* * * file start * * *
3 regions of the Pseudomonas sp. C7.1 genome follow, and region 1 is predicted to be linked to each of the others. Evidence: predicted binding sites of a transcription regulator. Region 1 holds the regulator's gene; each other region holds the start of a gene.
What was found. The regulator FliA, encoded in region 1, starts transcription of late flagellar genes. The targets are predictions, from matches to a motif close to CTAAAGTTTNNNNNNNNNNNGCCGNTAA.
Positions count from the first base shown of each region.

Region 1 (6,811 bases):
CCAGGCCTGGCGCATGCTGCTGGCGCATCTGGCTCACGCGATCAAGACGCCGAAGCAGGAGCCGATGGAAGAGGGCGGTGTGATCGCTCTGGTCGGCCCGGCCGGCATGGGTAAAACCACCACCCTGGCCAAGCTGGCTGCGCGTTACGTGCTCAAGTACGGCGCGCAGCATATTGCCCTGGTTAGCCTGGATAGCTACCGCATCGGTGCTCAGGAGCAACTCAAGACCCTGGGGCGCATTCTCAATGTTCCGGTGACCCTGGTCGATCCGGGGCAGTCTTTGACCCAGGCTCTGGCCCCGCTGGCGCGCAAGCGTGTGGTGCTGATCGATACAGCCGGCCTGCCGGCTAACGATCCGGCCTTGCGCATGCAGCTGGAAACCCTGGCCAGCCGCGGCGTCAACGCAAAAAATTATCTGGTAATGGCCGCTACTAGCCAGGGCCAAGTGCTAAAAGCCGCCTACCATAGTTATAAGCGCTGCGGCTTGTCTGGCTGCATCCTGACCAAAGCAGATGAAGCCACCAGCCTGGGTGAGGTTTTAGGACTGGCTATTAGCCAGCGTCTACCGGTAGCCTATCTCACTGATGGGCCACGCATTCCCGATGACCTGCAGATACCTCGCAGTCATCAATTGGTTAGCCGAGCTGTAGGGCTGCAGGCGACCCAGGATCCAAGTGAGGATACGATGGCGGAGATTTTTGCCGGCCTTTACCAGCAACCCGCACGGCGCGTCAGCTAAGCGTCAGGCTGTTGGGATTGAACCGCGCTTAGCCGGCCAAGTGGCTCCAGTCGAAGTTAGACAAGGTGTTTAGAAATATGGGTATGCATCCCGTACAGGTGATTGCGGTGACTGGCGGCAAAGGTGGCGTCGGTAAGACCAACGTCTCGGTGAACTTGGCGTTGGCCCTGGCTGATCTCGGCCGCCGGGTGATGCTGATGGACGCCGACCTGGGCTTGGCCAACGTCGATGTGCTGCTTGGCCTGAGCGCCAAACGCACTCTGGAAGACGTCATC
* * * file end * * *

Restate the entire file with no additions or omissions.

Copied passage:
3 regions of the Pseudomonas sp. C7.1 genome follow, and region 1 is predicted to be linked to each of the others. Evidence: predicted binding sites of a transcription regulator. Region 1 holds the regulator's gene; each other region holds the start of a gene.
What was found. The regulator FliA, encoded in region 1, starts transcription of late flagellar genes. The targets are predictions, from matches to a motif close to CTAAAGTTTNNNNNNNNNNNGCCGNTAA.
Positions count from the first base shown of each region.

Region 1 (6,811 bases):
CCAGGCCTGGCGCATGCTGCTGGCGCATCTGGCTCACGCGATCAAGACGCCGAAGCAGGAGCCGATGGAAGAGGGCGGTGTGATCGCTCTGGTCGGCCCGGCCGGCATGGGTAAAACCACCACCCTGGCCAAGCTGGCTGCGCGTTACGTGCTCAAGTACGGCGCGCAGCATATTGCCCTGGTTAGCCTGGATAGCTACCGCATCGGTGCTCAGGAGCAACTCAAGACCCTGGGGCGCATTCTCAATGTTCCGGTGACCCTGGTCGATCCGGGGCAGTCTTTGACCCAGGCTCTGGCCCCGCTGGCGCGCAAGCGTGTGGTGCTGATCGATACAGCCGGCCTGCCGGCTAACGATCCGGCCTTGCGCATGCAGCTGGAAACCCTGGCCAGCCGCGGCGTCAACGCAAAAAATTATCTGGTAATGGCCGCTACTAGCCAGGGCCAAGTGCTAAAAGCCGCCTACCATAGTTATAAGCGCTGCGGCTTGTCTGGCTGCATCCTGACCAAAGCAGATGAAGCCACCAGCCTGGGTGAGGTTTTAGGACTGGCTATTAGCCAGCGTCTACCGGTAGCCTATCTCACTGATGGGCCACGCATTCCCGATGACCTGCAGATACCTCGCAGTCATCAATTGGTTAGCCGAGCTGTAGGGCTGCAGGCGACCCAGGATCCAAGTGAGGATACGATGGCGGAGATTTTTGCCGGCCTTTACCAGCAACCCGCACGGCGCGTCAGCTAAGCGTCAGGCTGTTGGGATTGAACCGCGCTTAGCCGGCCAAGTGGCTCCAGTCGAAGTTAGACAAGGTGTTTAGAAATATGGGTATGCATCCCGTACAGGTGATTGCGGTGACTGGCGGCAAAGGTGGCGTCGGTAAGACCAACGTCTCGGTGAACTTGGCGTTGGCCCTGGCTGATCTCGGCCGCCGGGTGATGCTGATGGACGCCGACCTGGGCTTGGCCAACGTCGATGTGCTGCTTGGCCTGAGCGCCAAACGCACTCTGGAAGACGTCATC